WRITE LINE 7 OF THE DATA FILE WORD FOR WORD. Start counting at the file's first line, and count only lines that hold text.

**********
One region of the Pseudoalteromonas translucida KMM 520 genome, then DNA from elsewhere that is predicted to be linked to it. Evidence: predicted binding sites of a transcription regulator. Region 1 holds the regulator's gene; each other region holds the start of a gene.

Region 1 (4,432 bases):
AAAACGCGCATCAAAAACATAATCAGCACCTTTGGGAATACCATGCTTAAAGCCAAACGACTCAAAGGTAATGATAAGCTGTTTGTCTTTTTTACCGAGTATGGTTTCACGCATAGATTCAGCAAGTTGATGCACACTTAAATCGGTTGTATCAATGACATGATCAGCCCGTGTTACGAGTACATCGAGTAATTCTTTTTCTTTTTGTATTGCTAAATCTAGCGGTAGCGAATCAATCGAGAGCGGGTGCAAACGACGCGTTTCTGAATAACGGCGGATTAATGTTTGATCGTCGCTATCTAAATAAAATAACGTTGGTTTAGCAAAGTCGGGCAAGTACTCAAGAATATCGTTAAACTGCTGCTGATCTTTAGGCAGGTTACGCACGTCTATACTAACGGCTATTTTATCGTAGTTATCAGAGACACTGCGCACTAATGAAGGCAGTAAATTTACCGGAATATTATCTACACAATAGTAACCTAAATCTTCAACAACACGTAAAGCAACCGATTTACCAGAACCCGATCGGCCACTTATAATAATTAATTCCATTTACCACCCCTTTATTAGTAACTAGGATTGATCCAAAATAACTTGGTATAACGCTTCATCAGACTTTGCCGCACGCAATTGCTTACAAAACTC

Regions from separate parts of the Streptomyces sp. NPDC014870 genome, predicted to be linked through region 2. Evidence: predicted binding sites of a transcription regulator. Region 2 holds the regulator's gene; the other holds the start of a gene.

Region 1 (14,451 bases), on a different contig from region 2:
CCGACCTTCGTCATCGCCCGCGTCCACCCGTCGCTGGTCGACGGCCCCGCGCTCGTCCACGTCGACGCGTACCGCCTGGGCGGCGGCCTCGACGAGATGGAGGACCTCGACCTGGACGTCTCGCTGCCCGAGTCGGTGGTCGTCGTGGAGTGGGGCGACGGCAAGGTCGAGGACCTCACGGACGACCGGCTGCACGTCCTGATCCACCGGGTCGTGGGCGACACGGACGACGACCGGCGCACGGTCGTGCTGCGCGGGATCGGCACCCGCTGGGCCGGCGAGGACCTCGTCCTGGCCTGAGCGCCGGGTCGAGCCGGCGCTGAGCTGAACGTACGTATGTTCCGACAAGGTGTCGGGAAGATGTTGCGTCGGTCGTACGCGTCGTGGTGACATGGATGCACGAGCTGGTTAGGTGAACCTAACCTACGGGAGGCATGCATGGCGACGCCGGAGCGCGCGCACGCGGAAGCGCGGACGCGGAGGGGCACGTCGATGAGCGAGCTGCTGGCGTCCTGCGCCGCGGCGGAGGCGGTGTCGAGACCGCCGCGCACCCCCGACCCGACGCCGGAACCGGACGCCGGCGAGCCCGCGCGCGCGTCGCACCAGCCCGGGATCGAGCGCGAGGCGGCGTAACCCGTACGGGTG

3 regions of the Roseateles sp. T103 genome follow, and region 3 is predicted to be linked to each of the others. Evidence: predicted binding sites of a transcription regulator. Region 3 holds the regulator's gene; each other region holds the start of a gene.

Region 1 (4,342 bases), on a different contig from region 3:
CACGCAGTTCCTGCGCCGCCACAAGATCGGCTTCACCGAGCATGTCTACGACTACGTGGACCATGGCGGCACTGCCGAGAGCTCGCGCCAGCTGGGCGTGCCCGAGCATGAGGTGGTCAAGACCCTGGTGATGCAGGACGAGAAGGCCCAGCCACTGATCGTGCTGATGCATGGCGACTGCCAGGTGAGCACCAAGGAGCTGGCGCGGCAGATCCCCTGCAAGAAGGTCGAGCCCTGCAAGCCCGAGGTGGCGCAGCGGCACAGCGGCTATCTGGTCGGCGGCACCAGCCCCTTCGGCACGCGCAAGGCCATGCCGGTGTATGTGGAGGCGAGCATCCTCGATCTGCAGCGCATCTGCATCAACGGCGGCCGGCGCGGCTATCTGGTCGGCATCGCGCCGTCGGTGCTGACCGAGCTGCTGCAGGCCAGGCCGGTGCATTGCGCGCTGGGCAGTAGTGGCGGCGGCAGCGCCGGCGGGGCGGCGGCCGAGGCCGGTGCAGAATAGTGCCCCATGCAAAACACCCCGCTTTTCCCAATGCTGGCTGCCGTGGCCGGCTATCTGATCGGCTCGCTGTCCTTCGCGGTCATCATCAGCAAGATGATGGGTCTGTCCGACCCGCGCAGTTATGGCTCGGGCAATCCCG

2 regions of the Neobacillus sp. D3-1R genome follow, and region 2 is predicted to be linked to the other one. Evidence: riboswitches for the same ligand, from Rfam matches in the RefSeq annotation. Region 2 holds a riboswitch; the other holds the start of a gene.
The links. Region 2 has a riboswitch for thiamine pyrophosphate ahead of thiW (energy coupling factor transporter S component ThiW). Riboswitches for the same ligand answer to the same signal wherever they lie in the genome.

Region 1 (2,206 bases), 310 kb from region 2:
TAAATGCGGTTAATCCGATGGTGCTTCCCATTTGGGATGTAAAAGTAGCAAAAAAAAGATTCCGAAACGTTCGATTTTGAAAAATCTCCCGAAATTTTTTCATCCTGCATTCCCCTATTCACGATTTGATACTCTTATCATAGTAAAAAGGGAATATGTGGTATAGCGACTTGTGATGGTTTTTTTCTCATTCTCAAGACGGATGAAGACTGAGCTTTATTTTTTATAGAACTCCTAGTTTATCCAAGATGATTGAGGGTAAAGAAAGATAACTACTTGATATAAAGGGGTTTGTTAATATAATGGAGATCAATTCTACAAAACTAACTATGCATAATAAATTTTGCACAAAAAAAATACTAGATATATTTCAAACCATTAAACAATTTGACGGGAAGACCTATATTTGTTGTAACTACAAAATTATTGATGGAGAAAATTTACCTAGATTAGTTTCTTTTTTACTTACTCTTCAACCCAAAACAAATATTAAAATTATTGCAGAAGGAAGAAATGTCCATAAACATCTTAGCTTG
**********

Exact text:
3 regions of the Roseateles sp. T103 genome follow, and region 3 is predicted to be linked to each of the others. Evidence: predicted binding sites of a transcription regulator. Region 3 holds the regulator's gene; each other region holds the start of a gene.